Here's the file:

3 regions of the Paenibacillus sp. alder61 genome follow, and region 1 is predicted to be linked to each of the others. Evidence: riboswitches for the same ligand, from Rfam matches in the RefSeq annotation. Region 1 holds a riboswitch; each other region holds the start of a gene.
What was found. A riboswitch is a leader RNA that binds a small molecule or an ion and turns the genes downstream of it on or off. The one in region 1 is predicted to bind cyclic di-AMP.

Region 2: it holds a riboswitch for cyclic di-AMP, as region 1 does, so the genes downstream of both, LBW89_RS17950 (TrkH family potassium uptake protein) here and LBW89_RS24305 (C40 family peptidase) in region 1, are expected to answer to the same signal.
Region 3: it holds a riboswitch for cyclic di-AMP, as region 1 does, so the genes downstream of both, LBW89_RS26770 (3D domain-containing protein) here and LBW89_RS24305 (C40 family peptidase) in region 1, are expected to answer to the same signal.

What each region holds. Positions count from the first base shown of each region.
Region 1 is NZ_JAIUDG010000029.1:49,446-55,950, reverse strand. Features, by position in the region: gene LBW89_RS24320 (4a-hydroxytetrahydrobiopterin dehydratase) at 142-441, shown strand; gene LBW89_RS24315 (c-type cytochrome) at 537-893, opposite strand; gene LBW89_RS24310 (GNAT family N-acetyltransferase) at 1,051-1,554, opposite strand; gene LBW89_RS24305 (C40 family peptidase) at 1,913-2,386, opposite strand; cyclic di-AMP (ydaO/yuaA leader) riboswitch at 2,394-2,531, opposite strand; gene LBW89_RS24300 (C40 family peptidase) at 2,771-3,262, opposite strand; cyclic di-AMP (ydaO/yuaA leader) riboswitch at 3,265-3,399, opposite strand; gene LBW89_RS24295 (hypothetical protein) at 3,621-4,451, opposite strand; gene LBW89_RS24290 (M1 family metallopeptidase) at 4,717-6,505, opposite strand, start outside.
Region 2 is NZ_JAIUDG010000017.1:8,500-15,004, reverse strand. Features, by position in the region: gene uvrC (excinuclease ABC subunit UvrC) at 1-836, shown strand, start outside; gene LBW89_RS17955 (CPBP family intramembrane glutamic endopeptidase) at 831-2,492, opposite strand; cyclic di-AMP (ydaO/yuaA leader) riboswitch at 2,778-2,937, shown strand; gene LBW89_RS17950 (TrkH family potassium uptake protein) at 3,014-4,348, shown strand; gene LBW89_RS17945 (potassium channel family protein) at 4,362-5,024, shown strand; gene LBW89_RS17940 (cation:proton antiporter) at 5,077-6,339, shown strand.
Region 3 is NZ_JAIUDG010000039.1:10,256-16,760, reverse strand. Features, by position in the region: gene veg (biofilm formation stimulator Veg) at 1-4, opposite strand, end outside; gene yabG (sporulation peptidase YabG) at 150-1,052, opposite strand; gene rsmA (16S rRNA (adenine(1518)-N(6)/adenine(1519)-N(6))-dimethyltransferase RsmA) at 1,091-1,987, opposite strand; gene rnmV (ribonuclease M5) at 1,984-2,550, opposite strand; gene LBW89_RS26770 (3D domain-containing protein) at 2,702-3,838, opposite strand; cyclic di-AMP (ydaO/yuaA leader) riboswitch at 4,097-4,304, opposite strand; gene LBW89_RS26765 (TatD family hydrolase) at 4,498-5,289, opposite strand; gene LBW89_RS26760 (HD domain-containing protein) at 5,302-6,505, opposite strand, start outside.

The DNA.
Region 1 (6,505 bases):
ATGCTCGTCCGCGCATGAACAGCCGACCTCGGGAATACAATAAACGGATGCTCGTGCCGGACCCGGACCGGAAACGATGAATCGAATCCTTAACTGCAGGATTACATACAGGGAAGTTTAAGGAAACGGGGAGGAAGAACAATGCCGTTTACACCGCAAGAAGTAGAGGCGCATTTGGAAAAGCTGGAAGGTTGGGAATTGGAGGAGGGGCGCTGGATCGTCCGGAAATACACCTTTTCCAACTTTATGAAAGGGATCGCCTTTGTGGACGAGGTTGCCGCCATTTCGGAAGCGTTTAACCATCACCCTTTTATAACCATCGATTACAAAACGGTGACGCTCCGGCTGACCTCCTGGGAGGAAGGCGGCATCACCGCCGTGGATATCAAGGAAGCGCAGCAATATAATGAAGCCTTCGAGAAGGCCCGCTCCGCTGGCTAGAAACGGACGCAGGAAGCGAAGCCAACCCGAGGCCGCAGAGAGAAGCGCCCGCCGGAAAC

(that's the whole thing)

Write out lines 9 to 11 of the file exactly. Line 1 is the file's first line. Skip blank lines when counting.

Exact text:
The DNA.
Region 1 (6,505 bases):
ATGCTCGTCCGCGCATGAACAGCCGACCTCGGGAATACAATAAACGGATGCTCGTGCCGGACCCGGACCGGAAACGATGAATCGAATCCTTAACTGCAGGATTACATACAGGGAAGTTTAAGGAAACGGGGAGGAAGAACAATGCCGTTTACACCGCAAGAAGTAGAGGCGCATTTGGAAAAGCTGGAAGGTTGGGAATTGGAGGAGGGGCGCTGGATCGTCCGGAAATACACCTTTTCCAACTTTATGAAAGGGATCGCCTTTGTGGACGAGGTTGCCGCCATTTCGGAAGCGTTTAACCATCACCCTTTTATAACCATCGATTACAAAACGGTGACGCTCCGGCTGACCTCCTGGGAGGAAGGCGGCATCACCGCCGTGGATATCAAGGAAGCGCAGCAATATAATGAAGCCTTCGAGAAGGCCCGCTCCGCTGGCTAGAAACGGACGCAGGAAGCGAAGCCAACCCGAGGCCGCAGAGAGAAGCGCCCGCCGGAAAC